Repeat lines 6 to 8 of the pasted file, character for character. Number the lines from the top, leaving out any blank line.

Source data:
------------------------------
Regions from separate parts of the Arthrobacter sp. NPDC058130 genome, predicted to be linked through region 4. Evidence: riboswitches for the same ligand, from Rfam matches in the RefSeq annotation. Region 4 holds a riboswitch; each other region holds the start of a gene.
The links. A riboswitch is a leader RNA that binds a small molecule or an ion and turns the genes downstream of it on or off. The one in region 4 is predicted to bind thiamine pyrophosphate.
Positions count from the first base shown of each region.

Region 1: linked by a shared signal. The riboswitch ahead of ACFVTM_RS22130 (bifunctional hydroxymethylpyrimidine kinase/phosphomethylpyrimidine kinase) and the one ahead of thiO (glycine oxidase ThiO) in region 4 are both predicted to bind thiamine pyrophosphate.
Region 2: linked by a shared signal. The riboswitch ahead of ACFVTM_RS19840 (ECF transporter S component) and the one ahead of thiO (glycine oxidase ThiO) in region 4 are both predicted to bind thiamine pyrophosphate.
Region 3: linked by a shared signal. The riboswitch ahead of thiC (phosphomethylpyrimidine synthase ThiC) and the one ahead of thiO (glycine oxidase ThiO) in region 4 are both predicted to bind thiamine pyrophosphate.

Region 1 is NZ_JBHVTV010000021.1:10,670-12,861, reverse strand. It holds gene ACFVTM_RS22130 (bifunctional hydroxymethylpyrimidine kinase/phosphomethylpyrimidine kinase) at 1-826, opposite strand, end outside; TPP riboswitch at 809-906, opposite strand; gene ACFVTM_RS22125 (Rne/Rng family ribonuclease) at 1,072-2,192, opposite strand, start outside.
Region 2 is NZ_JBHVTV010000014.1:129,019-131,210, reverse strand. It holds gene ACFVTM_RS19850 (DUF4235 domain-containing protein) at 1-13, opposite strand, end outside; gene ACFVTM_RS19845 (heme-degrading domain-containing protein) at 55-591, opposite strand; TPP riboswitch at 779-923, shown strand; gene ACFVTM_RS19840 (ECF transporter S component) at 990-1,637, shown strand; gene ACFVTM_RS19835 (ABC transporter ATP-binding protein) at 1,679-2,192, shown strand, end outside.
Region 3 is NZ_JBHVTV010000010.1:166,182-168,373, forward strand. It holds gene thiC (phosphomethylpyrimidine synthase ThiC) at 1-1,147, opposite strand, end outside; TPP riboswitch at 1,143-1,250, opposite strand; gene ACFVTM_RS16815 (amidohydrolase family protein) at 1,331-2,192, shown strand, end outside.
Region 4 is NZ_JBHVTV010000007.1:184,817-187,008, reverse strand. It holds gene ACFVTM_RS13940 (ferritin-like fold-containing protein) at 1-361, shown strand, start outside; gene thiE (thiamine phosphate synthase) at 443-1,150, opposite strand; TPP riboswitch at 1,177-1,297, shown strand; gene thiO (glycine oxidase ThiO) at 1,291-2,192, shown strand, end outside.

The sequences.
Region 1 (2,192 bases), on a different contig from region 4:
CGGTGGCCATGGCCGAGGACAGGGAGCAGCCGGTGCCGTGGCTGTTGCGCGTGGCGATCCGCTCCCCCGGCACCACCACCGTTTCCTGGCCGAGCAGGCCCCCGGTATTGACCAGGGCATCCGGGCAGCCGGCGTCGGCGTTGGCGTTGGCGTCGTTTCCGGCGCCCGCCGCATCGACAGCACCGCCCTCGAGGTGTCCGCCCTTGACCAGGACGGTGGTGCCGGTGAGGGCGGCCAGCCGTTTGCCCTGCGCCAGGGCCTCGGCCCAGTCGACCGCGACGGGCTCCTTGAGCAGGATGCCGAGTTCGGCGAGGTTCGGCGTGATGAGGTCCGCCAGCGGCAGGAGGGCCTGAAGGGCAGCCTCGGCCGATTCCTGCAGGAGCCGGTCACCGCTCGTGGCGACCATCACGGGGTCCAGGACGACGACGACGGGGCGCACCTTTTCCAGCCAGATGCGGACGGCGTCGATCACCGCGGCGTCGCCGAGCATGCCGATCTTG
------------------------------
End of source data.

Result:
Region 3: linked by a shared signal. The riboswitch ahead of thiC (phosphomethylpyrimidine synthase ThiC) and the one ahead of thiO (glycine oxidase ThiO) in region 4 are both predicted to bind thiamine pyrophosphate.

Region 1 is NZ_JBHVTV010000021.1:10,670-12,861, reverse strand. It holds gene ACFVTM_RS22130 (bifunctional hydroxymethylpyrimidine kinase/phosphomethylpyrimidine kinase) at 1-826, opposite strand, end outside; TPP riboswitch at 809-906, opposite strand; gene ACFVTM_RS22125 (Rne/Rng family ribonuclease) at 1,072-2,192, opposite strand, start outside.
Region 2 is NZ_JBHVTV010000014.1:129,019-131,210, reverse strand. It holds gene ACFVTM_RS19850 (DUF4235 domain-containing protein) at 1-13, opposite strand, end outside; gene ACFVTM_RS19845 (heme-degrading domain-containing protein) at 55-591, opposite strand; TPP riboswitch at 779-923, shown strand; gene ACFVTM_RS19840 (ECF transporter S component) at 990-1,637, shown strand; gene ACFVTM_RS19835 (ABC transporter ATP-binding protein) at 1,679-2,192, shown strand, end outside.